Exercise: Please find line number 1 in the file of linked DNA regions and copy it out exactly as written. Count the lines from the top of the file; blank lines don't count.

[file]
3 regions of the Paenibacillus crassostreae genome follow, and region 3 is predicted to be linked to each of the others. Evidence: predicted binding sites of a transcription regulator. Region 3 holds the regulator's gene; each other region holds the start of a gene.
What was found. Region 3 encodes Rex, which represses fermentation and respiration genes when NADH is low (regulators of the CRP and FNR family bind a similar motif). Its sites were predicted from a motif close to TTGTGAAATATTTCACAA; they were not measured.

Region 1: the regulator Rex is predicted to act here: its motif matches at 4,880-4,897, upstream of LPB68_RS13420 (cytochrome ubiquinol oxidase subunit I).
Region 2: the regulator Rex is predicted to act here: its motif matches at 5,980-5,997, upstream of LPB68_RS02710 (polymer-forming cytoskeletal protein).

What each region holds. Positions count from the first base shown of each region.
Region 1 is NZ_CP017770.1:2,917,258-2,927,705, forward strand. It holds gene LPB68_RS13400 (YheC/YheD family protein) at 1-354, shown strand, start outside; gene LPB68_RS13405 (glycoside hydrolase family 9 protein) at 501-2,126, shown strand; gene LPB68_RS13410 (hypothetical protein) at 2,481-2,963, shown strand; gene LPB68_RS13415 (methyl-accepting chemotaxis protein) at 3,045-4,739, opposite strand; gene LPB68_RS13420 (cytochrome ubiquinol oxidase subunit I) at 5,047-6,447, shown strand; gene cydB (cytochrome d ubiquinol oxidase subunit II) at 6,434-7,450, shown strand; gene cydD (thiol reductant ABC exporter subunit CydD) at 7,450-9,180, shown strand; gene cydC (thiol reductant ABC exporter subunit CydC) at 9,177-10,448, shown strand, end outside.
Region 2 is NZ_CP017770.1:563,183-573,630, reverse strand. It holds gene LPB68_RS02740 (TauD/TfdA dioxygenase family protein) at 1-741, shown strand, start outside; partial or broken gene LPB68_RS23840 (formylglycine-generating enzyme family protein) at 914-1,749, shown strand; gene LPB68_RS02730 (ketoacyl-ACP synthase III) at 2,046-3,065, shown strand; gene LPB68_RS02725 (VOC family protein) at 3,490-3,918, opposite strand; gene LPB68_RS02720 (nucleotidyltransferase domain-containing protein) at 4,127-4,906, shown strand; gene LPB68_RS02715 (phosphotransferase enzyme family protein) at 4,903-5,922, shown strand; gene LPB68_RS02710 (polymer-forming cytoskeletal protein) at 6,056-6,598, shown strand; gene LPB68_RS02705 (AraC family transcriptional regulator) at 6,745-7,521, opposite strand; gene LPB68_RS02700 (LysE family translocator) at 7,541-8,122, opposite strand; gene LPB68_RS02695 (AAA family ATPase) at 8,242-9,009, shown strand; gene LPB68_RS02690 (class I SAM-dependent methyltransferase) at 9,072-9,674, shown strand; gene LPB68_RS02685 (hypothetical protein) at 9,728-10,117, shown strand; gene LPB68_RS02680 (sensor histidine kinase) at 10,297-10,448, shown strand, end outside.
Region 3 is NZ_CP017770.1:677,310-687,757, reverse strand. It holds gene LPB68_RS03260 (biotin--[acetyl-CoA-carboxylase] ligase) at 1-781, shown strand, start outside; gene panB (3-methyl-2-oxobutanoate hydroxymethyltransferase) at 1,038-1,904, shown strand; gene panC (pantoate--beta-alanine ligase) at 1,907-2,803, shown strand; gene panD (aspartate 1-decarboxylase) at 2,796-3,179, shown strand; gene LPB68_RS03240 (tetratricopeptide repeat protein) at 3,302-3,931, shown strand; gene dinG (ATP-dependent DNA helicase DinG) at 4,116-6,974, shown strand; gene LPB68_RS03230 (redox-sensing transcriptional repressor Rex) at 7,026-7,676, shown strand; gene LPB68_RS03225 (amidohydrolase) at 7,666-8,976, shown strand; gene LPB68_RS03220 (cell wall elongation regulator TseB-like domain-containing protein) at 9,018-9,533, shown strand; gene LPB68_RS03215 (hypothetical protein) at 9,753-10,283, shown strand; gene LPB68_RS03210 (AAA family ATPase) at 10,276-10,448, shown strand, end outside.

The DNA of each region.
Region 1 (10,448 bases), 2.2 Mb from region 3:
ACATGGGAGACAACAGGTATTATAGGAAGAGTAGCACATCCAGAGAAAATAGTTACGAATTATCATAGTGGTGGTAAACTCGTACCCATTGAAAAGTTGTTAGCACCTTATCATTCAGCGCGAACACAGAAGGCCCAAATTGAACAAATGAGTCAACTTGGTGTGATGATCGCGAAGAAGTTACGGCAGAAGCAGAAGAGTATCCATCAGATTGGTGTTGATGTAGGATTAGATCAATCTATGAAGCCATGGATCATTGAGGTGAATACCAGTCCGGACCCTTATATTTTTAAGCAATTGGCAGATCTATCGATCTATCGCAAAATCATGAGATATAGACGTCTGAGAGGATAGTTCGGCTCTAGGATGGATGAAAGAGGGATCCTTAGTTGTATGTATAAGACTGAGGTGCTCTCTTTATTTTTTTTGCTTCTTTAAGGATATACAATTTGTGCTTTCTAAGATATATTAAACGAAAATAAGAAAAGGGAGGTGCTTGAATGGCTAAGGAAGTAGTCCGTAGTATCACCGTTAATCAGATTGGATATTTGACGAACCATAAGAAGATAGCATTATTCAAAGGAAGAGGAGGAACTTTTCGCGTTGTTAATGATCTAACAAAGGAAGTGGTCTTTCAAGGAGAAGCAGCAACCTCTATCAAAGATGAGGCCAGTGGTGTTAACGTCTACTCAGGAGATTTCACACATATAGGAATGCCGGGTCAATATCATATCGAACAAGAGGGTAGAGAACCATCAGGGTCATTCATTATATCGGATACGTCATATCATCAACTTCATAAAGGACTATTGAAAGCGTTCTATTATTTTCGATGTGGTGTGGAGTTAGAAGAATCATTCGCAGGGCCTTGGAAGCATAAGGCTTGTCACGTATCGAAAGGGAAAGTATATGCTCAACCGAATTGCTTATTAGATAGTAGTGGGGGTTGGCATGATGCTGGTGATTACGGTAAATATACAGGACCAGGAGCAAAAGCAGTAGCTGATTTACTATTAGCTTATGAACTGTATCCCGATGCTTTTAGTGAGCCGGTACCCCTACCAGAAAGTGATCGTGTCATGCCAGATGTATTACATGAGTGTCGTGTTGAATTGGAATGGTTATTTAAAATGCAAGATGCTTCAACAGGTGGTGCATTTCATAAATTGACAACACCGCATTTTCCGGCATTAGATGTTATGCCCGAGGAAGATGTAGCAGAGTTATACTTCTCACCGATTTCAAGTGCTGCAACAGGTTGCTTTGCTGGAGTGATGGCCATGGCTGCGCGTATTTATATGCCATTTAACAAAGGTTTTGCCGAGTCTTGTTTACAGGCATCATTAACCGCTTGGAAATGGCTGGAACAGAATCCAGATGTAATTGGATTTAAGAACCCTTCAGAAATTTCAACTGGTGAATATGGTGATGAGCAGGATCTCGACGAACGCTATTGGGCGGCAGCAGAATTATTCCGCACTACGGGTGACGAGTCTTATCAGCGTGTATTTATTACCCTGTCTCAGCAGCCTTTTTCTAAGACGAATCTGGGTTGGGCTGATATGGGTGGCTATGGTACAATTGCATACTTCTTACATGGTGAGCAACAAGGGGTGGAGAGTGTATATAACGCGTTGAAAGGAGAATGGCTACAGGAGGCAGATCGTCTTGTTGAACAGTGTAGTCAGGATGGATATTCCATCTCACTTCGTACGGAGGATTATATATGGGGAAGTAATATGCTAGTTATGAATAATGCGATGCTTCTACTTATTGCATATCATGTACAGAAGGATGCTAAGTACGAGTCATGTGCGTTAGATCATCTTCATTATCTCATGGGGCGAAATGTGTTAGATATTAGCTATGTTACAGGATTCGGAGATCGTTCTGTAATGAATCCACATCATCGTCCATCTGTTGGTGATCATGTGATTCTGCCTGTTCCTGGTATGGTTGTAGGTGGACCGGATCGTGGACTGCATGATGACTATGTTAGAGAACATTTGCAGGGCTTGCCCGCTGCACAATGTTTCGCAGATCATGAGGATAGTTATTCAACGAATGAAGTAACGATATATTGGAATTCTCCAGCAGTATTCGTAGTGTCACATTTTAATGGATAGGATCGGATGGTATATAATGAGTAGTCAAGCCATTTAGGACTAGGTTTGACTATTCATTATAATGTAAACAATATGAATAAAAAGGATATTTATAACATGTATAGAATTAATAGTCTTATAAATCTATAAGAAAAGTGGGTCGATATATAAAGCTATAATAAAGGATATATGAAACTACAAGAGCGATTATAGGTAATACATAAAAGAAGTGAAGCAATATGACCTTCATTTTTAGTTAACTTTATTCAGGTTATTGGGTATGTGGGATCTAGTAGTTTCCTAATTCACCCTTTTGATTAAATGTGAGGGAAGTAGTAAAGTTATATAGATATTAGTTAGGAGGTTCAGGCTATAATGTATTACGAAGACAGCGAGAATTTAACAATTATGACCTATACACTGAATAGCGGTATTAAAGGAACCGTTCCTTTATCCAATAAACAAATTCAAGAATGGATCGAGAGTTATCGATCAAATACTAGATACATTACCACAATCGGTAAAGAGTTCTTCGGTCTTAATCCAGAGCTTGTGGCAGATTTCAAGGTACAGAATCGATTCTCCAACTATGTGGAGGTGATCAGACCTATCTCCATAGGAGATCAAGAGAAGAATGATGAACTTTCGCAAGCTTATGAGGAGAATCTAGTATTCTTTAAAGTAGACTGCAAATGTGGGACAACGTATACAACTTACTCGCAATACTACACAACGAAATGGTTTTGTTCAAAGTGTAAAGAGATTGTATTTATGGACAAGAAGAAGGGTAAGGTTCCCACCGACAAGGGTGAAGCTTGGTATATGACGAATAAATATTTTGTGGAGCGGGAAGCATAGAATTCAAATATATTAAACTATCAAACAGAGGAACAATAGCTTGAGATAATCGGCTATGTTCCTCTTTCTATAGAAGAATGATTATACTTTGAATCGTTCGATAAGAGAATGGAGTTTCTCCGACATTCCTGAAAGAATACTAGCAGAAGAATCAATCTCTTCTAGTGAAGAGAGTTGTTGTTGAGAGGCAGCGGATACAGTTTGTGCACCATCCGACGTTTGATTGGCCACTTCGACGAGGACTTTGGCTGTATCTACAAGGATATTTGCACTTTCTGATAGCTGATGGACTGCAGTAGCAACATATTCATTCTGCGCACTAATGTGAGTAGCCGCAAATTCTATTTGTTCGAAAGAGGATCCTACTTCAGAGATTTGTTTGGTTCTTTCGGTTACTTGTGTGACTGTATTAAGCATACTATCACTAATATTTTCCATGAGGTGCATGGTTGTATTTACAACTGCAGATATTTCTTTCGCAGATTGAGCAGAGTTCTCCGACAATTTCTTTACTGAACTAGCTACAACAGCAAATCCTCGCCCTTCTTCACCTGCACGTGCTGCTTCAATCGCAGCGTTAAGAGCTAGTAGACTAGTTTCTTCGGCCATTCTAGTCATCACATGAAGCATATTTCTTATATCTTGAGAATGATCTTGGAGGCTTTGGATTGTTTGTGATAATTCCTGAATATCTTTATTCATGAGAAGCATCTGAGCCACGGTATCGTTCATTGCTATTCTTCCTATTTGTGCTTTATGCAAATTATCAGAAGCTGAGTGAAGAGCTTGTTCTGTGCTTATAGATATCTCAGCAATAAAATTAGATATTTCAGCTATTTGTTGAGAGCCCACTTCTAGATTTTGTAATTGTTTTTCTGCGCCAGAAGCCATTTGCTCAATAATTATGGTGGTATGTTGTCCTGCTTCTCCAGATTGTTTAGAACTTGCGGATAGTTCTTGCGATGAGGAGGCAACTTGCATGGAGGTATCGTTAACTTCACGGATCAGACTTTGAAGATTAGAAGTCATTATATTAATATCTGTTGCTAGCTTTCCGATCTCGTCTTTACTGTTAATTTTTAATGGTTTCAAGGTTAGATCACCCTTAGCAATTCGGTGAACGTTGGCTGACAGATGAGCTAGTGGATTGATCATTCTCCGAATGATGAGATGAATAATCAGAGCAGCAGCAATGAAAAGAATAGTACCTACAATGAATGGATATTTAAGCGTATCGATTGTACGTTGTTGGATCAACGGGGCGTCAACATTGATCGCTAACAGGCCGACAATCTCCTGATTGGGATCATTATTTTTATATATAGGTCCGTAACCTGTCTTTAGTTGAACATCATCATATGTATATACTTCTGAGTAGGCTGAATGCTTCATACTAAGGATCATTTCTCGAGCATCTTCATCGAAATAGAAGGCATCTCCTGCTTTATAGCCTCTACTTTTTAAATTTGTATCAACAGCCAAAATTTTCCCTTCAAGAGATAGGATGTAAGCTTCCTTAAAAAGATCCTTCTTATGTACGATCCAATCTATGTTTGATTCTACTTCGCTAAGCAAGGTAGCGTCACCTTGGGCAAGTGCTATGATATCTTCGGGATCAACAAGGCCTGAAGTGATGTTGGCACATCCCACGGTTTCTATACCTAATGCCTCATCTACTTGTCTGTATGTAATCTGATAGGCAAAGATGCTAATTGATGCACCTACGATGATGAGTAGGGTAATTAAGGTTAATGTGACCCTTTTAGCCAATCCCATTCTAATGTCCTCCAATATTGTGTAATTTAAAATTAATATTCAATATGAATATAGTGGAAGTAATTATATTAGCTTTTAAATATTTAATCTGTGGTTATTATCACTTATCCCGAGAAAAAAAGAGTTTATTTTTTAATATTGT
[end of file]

3 regions of the Paenibacillus crassostreae genome follow, and region 3 is predicted to be linked to each of the others. Evidence: predicted binding sites of a transcription regulator. Region 3 holds the regulator's gene; each other region holds the start of a gene.